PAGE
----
# At a Glance - Absolute Value

The **absolute value** of a number is the number's *distance* from zero on a number line.

Since we never talk about distance as being negative, the *absolute value of a number is always positive*. Think of it as the *number of jumps* it would take to get to zero from a number.

- It would take five jumps to get to zero from -5, so the absolute value of -5 is 5.
- It would also take five jumps to get to zero from +5, so the absolute value of +5 is also 5.

We use bars (vertical lines) on either side of a number absolute to mean absolute value.

**|-4| = the absolute value of -4 = 4**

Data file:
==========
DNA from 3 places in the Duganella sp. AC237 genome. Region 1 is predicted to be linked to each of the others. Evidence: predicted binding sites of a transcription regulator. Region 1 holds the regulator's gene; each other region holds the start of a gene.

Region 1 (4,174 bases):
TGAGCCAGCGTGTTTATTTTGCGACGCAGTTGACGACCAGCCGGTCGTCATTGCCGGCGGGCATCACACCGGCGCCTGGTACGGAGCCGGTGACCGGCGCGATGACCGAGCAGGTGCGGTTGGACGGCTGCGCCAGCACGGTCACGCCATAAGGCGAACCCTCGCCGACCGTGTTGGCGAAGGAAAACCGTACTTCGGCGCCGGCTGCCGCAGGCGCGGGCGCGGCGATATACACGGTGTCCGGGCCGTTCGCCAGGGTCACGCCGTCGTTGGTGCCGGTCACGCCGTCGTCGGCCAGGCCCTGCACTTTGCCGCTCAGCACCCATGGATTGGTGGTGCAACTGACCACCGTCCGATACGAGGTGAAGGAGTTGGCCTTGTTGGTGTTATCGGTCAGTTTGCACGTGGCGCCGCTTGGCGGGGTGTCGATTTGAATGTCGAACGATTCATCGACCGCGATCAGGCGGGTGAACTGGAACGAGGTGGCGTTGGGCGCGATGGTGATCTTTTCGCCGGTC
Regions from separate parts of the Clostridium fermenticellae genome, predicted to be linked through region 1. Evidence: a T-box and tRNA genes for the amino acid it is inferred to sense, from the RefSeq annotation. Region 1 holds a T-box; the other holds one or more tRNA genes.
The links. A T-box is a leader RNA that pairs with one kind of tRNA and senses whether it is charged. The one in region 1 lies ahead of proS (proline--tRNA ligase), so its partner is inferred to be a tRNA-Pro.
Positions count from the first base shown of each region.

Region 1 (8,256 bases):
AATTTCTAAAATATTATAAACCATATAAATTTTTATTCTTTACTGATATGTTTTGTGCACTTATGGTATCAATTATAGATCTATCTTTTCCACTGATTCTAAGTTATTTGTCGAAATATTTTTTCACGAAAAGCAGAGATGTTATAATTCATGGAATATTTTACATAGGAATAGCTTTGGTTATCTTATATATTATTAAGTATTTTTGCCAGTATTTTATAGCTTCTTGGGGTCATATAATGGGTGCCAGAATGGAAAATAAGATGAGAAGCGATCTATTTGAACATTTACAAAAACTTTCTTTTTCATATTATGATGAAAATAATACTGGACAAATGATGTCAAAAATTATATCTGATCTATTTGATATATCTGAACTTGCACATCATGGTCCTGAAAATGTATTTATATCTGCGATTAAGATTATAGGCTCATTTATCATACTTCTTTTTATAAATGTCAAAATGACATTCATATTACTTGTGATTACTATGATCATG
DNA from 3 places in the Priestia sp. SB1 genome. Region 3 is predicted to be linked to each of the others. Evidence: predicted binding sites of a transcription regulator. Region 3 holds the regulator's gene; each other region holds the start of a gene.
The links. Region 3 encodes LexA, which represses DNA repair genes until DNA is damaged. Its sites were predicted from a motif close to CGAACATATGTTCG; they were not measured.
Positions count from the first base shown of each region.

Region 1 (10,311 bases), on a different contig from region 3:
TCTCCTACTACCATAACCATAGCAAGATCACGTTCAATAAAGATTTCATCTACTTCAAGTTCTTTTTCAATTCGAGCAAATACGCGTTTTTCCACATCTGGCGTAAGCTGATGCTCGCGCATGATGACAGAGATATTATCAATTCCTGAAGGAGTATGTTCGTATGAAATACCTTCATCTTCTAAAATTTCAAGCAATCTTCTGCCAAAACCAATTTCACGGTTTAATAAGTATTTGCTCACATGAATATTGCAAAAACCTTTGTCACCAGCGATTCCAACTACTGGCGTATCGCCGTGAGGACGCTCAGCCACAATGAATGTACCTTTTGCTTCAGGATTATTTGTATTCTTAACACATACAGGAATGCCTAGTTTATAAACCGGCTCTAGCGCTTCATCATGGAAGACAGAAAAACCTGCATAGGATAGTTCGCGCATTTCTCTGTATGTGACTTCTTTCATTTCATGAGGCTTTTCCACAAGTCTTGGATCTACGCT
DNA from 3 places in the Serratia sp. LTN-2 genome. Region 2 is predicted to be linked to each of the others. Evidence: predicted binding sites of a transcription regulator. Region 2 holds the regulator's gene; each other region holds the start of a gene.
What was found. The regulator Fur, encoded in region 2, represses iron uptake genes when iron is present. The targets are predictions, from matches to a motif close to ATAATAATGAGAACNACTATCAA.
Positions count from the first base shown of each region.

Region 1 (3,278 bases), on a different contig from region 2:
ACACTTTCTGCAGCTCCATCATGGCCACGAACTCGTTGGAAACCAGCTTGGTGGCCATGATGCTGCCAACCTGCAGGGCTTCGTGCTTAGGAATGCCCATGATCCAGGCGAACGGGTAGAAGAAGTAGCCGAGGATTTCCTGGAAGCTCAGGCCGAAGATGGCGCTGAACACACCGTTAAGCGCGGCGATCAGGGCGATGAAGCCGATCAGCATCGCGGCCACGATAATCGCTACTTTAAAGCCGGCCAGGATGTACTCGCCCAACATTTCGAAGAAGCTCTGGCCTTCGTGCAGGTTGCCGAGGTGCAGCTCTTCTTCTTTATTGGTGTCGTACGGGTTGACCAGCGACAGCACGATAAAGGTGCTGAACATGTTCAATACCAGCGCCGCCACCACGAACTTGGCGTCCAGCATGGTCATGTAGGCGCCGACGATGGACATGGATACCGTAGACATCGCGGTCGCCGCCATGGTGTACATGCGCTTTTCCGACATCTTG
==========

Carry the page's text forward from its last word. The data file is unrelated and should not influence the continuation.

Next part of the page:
Pretty simple. If the number is negative, make it positive. If the number is already positive, leave it alone.

#### Example 1

Treat absolute value bars as parentheses; do what is inside first. Take the absolute value of (-3) and add to that the absolute value of (+2). |

#### Example 2

Treat absolute value bars as parentheses; do what is inside first. Take the absolute value of -6, then take the negative of that number. |

#### Example 3

Again, treat absolute value bars as parentheses, do what is inside first, then take the absolute value. |

#### Example 4

Treat each set of absolute value bars as a set of parentheses. Simplify each separately, then subtract. |